Inside is the biggest tell. Climb aboard a C5, then a Cavalier of the same generation. What were they thinking? Everything is nearly identical despite the Vette’s price. Cadillac wasn’t much better in the early 2000s. Is the leather a little cheaper in a new Escalade than a GLE? Sure. But GM gets plenty right too – enough to make interior design and build quality a non-factor.

Halo hope

Corvette interior
The interior isn’t quire Mercedes, but it’s closer now than it’s ever been.

BMW, Mercedes and Jaguar don’t have to worry abut catering to a cheaper audience, but GM does. That’s partially why Cadillac remained while Oldsmobile and Pontiac died – cutting the pie too thinly.

But a fancy name and higher price doesn’t guarantee luxury. Ever sit in a Nissan GT-R? I wouldn’t call it Lexus level. Or Infiniti, for that matter. Has this halo effect made it down to Chevy’s lower-priced offerings? Yes and no. A $20,000 Trax is certainly better than a basic Chevy was 20 years ago. See for yourself:

Photo: Chevrolet

If you want to spend just a few grand more, you get a digital dash, automatic climate control, and the same infotainment as a Vette or Caddy. I’m less sure about the driving experience, but you could buy two Traxes for one BMW X1.

Course, it’s not all rainbows and sunshine. A $75k Camaro, regardless of powertrain, looks rental spec inside. Call it a work in progress.

GM gives a damn

Escalade V
The Escalade V is actually enjoyable to drive, not like the lumbering elephants of yesterday.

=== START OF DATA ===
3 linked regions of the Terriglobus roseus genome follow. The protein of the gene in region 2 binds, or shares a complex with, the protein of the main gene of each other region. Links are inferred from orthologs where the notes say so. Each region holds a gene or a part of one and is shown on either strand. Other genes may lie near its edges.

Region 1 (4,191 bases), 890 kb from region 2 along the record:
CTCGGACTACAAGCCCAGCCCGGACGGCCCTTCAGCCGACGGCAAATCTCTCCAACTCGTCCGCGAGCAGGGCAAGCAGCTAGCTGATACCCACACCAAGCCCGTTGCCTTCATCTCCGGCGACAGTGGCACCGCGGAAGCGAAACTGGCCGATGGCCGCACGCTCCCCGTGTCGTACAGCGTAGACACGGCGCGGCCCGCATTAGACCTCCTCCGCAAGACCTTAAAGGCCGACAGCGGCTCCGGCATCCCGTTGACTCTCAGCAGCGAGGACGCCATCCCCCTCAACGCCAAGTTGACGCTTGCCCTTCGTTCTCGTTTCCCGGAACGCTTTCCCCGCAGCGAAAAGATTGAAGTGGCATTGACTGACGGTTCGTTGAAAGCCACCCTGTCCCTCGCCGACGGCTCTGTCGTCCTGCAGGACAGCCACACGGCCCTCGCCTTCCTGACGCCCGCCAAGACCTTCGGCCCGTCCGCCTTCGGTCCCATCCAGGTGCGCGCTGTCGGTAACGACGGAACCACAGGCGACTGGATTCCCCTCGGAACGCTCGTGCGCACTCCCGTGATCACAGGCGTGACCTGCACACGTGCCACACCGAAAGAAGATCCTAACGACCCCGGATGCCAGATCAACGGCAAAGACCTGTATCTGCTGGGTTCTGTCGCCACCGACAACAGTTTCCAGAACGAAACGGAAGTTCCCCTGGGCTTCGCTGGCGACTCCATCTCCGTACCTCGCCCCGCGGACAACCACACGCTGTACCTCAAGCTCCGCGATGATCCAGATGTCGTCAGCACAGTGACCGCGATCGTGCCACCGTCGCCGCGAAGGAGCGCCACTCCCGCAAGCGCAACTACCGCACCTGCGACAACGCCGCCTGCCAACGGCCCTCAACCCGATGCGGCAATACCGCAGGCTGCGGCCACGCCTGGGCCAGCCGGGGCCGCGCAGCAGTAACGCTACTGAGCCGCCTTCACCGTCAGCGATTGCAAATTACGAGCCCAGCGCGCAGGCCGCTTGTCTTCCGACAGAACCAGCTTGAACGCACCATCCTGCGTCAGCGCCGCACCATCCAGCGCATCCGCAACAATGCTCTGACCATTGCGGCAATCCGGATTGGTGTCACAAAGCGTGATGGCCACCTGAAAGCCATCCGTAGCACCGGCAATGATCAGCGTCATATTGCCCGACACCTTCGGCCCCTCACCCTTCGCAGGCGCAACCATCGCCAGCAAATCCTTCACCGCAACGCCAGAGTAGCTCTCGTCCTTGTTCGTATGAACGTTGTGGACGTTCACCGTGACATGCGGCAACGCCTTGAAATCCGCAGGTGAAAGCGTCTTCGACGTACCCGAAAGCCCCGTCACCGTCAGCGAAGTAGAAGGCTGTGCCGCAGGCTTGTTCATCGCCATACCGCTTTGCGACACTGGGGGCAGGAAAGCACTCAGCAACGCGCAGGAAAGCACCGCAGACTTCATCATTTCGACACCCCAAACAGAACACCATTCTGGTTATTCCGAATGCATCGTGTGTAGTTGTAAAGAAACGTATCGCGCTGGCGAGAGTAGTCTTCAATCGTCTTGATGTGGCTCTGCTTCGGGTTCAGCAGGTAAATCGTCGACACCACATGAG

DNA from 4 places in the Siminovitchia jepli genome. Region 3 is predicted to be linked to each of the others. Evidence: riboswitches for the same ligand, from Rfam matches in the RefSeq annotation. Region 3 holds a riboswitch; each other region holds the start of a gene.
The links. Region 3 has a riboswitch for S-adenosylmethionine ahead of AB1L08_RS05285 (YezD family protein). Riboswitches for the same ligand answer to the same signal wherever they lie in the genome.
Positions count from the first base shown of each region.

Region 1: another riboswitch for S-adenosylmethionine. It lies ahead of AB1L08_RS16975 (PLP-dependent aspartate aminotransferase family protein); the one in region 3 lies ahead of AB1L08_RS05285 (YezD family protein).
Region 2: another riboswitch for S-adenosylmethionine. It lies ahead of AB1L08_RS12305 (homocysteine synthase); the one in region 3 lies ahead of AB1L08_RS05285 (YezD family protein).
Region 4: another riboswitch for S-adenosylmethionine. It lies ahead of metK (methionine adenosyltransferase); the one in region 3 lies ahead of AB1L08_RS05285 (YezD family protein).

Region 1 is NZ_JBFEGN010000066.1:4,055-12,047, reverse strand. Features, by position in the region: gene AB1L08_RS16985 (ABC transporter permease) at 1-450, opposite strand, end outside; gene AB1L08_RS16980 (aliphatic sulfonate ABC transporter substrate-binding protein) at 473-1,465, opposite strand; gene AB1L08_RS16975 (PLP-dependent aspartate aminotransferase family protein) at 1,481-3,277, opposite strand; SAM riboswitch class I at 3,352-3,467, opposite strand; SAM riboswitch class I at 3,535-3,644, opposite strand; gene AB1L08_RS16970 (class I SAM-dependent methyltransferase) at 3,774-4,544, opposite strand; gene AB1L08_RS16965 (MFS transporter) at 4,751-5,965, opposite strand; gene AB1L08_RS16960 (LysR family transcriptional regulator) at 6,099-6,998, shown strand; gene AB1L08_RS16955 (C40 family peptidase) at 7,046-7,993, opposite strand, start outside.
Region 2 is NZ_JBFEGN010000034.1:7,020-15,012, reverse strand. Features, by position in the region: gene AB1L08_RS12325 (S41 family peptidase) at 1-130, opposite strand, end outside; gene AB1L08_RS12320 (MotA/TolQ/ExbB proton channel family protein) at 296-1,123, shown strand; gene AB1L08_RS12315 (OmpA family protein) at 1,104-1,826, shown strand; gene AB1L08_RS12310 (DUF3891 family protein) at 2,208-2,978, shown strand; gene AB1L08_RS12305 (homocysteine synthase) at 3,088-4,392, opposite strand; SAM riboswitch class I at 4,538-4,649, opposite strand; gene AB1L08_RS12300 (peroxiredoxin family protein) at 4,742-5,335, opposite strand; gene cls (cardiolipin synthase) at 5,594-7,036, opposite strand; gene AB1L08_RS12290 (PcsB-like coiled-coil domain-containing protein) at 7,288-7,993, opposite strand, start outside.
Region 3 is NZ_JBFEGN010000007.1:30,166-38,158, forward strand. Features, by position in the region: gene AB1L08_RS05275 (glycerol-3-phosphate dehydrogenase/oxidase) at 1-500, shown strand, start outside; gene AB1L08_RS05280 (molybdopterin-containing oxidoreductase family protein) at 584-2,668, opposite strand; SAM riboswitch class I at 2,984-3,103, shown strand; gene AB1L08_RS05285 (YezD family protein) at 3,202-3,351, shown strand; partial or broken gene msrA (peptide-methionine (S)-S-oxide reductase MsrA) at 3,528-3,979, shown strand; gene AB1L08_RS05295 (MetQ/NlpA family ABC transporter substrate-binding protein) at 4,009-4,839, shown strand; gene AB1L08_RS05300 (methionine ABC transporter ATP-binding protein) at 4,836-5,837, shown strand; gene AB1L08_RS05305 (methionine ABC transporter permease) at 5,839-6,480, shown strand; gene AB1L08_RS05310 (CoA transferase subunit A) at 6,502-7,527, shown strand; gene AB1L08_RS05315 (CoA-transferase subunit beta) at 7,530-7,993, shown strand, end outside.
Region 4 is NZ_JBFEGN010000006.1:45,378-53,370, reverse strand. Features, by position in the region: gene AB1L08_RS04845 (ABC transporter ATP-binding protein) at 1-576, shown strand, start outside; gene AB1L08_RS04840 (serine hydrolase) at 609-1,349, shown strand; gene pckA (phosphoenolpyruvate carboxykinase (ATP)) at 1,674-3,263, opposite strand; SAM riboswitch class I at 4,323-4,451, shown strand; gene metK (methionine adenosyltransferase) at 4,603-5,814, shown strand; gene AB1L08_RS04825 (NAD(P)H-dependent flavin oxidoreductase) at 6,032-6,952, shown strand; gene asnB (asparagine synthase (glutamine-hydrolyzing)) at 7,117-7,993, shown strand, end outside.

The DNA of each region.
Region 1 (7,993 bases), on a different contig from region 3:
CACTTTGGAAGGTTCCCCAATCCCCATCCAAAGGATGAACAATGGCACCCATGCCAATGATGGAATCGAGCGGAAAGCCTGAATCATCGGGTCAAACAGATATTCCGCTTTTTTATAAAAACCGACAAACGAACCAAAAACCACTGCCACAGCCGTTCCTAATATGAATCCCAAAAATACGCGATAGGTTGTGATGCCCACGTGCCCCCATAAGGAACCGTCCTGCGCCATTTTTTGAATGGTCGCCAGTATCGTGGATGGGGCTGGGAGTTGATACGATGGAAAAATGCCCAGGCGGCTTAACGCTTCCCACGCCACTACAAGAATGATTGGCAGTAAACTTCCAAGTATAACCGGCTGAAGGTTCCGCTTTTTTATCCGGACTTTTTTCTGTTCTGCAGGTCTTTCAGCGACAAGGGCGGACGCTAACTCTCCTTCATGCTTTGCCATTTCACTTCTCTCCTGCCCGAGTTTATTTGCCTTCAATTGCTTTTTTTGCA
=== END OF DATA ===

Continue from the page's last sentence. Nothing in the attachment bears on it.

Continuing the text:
Back to that Z06. Remember that GM gave it a totally bespoke engine derived from a real race car, along with making it wider and lighter – meaningful changes for performance that amount to more than simply upping the boost.

But they also sweat the details. Powertrain engineers placed 54 tiny rockets on engine castings and forgings as Easter eggs (remember its NASA origin). Meanwhile, BMW gives you a 50-year anniversary badge. The 3.0 CSL is a rolling chassis of mediocrity and laziness.

Corvette Z06

It’s elsewhere too. The Blackwing has a manual –  a good one – but the F90 M5 forgot to bring one, while the M3’s is an afterthought. And the Hummer is full of EV and science fiction fun that can’t help but make you smile. Change the off-road mode and an animation of a Hummer driving on the moon appears.

Can you even imagine this being done in a G-Wagon? There isn’t even a touch screen.

Would I ever buy a GM product?

I think so, but shedding that stigma of that Disney World Achieva isn’t easy. Would I pick a CT4-V over an M3? It’s tough – both have their merits.

But is Cadillac the equal of European brands? Yes, in both engineering and quality. Lou, if you’re in the luxury market, you owe it to yourself to at least explore the model you like with a test drive.

I bet you can even pat the dash.

Want your car reviewed?

If you live in the tri-state area and want me to check it out, send me an email! 

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I use Nikon camera bodies and lenses, a Westcott Ice Light 2, Manfrotto tripod, B + W filters and an iMac Pro to make the art you see here.